The first thing I do with cases with a power supply mount like the Wave Master is install the PSU first. It's much simpler trying to route the cables through the power supply cage when the case is empty than when it's full of components. With the power supply mounted within the case, it's time to install the rest of the system.

Having a removable motherboard tray really makes installation much smoother than trying to work within the case. I attached the mounts in the proper places for an ATX motherboard and mounted the motherboard. With a the board mounted everything procedes as usual: attach CPU and heatsink, video card, any expansion cards, and memory. Once done, simply slide the tray back into the case carefully and then connect all the appropriate wires.

I usually install the optical and hard disk drives last, but some may find it easy to mount them before sliding the tray back into place. Using a SATA drive will eliminate some of the cable clutter that IDE tends to bring. With everything attached, the system looks like so:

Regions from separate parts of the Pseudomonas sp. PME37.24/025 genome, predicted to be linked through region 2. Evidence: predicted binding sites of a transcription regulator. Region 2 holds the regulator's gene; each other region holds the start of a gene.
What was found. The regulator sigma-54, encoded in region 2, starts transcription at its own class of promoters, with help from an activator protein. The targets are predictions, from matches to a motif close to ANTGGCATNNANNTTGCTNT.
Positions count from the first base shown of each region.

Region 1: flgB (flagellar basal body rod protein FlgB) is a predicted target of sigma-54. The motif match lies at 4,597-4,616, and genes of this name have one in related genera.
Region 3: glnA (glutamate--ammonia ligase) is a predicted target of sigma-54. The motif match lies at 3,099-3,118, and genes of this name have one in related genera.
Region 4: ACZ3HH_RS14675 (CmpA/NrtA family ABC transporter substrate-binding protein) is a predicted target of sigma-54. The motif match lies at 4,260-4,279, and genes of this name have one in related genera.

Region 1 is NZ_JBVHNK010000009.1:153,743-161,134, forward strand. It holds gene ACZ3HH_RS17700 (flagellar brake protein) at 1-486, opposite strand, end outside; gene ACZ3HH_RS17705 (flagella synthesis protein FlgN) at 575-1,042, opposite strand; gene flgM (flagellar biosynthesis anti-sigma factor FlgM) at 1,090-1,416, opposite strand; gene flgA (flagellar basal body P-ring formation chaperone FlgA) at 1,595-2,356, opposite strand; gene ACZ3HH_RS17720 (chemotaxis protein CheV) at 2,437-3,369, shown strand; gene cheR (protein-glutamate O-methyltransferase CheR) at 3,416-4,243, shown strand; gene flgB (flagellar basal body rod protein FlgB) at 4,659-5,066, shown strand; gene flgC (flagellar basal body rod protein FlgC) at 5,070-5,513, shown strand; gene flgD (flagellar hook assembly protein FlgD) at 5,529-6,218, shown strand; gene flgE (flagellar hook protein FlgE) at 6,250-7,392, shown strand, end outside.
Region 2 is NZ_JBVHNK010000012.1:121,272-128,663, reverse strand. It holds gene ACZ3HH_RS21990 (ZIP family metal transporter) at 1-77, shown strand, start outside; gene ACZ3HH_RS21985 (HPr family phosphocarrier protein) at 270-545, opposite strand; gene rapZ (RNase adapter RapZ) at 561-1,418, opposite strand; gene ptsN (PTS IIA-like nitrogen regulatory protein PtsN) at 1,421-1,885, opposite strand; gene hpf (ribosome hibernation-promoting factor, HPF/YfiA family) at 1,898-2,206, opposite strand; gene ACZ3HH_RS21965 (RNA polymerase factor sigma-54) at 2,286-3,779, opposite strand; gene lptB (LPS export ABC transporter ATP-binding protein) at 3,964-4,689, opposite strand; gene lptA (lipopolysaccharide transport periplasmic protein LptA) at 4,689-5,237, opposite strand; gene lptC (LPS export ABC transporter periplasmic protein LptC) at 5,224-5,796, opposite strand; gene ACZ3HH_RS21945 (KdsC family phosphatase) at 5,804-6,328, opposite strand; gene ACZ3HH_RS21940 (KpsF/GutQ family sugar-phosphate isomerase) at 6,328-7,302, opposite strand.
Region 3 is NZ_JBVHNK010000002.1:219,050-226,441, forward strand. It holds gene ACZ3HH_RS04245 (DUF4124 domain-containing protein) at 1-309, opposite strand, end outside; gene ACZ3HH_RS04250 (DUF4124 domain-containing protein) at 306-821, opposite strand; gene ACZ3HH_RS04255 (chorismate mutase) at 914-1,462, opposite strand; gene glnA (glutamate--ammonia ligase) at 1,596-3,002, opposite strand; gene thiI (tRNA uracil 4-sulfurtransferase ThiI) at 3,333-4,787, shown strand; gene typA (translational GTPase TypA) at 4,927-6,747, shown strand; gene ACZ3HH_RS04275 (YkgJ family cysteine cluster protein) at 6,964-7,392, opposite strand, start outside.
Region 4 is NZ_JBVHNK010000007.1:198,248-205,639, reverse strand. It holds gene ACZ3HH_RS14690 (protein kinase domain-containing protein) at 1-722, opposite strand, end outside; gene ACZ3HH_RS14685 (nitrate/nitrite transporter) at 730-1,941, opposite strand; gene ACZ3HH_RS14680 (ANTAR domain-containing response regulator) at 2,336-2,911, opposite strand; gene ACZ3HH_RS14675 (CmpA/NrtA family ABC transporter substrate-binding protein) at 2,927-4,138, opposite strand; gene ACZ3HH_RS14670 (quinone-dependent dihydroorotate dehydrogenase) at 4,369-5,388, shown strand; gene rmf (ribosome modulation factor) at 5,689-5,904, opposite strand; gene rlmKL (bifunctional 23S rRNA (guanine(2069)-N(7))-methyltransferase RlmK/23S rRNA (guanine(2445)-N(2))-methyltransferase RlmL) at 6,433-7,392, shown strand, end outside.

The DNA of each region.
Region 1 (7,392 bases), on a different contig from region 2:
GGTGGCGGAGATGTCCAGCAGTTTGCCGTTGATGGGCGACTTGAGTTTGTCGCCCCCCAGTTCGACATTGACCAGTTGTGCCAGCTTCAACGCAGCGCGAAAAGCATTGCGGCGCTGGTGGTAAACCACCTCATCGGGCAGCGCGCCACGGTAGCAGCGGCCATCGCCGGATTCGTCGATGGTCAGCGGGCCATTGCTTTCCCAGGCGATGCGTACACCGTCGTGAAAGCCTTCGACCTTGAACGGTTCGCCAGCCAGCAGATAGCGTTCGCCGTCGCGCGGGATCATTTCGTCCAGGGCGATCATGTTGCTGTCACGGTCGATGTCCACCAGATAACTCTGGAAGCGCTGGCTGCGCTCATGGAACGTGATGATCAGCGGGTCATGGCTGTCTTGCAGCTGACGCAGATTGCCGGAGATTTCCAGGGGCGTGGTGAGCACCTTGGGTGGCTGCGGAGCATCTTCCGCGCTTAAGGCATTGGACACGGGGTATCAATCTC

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With the system turned on the front LEDs light up:

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Installed Setup:

Intel Pentium 4 520 @ 3.01 GHz (Prescott) @ 1.385 V
Spire SP503B0 CoolWave II HSF
2*512 MB PDP Systems PC4000ELK DDR RAM
Western Digital 80GB 7200RPM SATA Hard Drive
Nu Technology DDW-082 DVD Burner
MSI 915G Combo Motherboard
XFX GeForce 6600 256MB
Jetart JACSH1 VGA Cooler To be reviewed
Thermaltake PurePower 420 W Power Supply

Cooler Master Wave Master LE Case

Windows XP Pro SP2 + Latest Drivers, Updates

In use, the case performed well in keeping the system temperatures close to ambient. Using a temperature probe as well as MSI's CoreCell monitoring software, room temperature was measured to be ~18° C. With the system idle I measured an idle temperature of 22.3° C on the probe and 31° C in CoreCell. With the system loaded for an hour running Folding@Home and RC5-72 simultaniously, the probe reported 27.1° C while CoreCell reported 40° C. Overall, the performance was very good.